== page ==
The Elk Mountain’s Grand Traverse is an annual backcountry ski race from Crested Butte, CO to Aspen, CO which starts at midnight. This is a trailer for the film documentary of the 2009 race. The film will be released in Fall 2009.
Produced by: Friends of Friends Productions
Posted by: E. Conor Hagen -Director/Editor
Music: “Triumphant” by Royksopp
This year’s Al Johnson Race – the 35th – was held March 22 and the individual winners for this year were Travis Scheefer and Rebecca Dussault. The race started at the bottom of the North Face Lift and ended on the East River Lift’s Black Eagle. So, competitors climbed a grueling 600 feet and then plunged 1,200 down through Crested Butte’s famous Extreme Limits.
The race has a great story. In the late 1800’s, Al Johnson was a mail carrier who traveled between various mining communities in the Crested Butte area. He was known for his courage on skis and held himself to the principle that “the mail must go through.” At roughly 9000 feet, the seventeen miles he traversed from Crystal to Crested Butte are some of the most treacherous winter terrain in the Gunnison Valley. Johnson would strap on mail sacks, which often weighed more than twenty-five pounds, and ski with this burden through snowy, rugged canyons and passes.
Even experts think twice in Crested Butte’s high-risk race
Big-mountain freeskier Rex Wehrman remembers the exact moment he was scared away from competing ever again in the U.S. Extreme Freeskiing Championships at Crested Butte.
“I was taking a line through ‘Body Bag Chutes’ and wound up going off the final jump on one ski, with my other one behind me,” said the two-time U.S. Extremes champion from Summit County. “As soon as I took off, I just thought, ‘That’s it. I’m never doing this again.’ “
Wehrman, 38, managed to pull it together in midair and land the unforgiving 30-foot jump wedged between jagged rocks and thick timber, and even advance to the final round among the 2006 contest’s elite the following day. But his heart was no longer in it. And that’s no way to approach what may be the most difficult and dangerous in-bounds ski terrain in Colorado.
Wehrman now applies his extreme skiing expertise as a judge at the event, which celebrated its 18th anniversary Saturday.
Fans came out in droves for the final day of the 2009 Subaru US Extreme Freeskiing Championships at Crested Butte Mountain Resort (CBMR). The first stop on the 2009 Freeskiing World Tour (FWT), fifty athletes qualified for the final day in the Hourglass/Bermuda Triangle, an area off-limits to the everyday skier, but opened up for the final day thanks to the work of the Crested Butte Mountain Professional Ski Patrol. In the end, Michelle Manning and Clif Bennett both of Alta/Snowbird, Utah, would post the best-combined score to take the titles.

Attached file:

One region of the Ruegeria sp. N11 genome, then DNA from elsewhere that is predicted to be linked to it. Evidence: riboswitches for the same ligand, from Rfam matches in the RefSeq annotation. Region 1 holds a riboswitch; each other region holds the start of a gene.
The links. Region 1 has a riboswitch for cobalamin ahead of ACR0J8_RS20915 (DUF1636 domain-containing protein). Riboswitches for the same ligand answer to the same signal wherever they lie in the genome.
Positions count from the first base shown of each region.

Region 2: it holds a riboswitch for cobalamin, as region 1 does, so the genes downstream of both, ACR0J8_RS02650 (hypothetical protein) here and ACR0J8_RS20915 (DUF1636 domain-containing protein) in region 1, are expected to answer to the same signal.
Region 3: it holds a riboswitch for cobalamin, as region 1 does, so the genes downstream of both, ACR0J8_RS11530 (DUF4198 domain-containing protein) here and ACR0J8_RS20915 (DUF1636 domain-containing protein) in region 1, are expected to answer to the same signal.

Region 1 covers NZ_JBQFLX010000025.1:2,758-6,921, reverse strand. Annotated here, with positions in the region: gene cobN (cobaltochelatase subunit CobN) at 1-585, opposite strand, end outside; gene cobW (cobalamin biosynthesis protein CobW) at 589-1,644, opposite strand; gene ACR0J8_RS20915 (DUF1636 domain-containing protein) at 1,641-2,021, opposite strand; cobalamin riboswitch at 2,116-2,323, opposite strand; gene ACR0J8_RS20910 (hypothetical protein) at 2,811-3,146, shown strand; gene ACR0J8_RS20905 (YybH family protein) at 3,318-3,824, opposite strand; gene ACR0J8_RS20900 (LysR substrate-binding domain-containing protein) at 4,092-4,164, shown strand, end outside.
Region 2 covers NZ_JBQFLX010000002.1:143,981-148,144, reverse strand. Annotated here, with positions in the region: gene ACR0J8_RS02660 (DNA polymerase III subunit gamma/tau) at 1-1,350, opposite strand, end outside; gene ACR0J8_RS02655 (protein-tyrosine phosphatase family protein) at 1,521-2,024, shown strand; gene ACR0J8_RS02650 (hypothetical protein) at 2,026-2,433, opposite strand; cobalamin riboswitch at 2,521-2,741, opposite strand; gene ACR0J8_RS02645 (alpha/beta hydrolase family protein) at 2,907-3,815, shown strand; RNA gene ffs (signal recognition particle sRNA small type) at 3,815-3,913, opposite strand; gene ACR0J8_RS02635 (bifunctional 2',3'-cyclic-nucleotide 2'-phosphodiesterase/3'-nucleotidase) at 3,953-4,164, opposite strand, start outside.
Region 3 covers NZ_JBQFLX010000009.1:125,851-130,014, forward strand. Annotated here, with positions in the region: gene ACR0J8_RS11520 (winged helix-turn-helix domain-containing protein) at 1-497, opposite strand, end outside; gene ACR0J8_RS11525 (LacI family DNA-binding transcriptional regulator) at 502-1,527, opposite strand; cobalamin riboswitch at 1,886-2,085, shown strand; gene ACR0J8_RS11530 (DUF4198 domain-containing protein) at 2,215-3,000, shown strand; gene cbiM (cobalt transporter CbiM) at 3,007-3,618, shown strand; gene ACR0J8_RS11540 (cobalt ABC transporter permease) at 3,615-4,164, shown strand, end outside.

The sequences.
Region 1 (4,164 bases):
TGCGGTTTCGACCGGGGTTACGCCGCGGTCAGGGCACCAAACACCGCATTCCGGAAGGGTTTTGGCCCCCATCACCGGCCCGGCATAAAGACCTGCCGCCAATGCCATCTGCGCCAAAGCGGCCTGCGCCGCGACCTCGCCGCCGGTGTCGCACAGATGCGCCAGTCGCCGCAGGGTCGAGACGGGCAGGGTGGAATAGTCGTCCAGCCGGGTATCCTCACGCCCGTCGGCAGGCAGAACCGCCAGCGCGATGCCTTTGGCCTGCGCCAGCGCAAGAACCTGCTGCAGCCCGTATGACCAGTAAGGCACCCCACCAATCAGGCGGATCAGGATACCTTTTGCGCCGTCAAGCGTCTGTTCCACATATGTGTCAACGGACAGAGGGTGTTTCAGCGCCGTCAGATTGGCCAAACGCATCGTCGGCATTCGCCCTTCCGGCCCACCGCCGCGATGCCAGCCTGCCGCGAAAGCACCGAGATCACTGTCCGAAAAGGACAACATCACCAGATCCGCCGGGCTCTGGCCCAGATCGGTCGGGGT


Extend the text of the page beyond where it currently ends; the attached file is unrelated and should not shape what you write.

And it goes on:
The Hourglass/Bermuda Triangle is a 1,000-vertical-foot drop with a sustained pitch of 40-degrees and reaching 60-degrees in several spots leaving skiers no room for mistakes. With no traffic in the area the entire season, competitors were treated to a mixed bag of conditions from soft powder, to bottomless, punchy holes and areas of completely bare rocks and trees.
The North Face comp completes its second stop
Kicking off on the lover’s holiday, February 14th, the second day of the Northface Masters at Crested Butte found competitors battling inclement weather, and each other, for a victory on the notorious “Staircase” slope.
Straight down from the start gate, riders had their pick of a skiers left area, “Staircase Proper,” with a series of pillows called the “Handrail,” and further left more pillows called the “Slot Cliffs.” To the riders right sat a cliff-strewn apron called “Body Bag,” with another nasty piece further right called “Dead End,” and finally a cliff launch dubbed the “Cheese Burger.” With death and food metaphors abound, and milk-bird conditions, both the men’s and women’s field laid down serious tracks in the first round of the finals, racing for a cut that left five women and fifteen men for the super-duper finals.
With the sun gracing the sky finally, the scent of BBQ-ing cow from The North Face Jimmy Hopper grill, and a crazed character named Spencer Moon wandering around with a pirate flag draped cape-style about his neck, the real action of the super-duper finals got under way.
Read the full story here: EXPN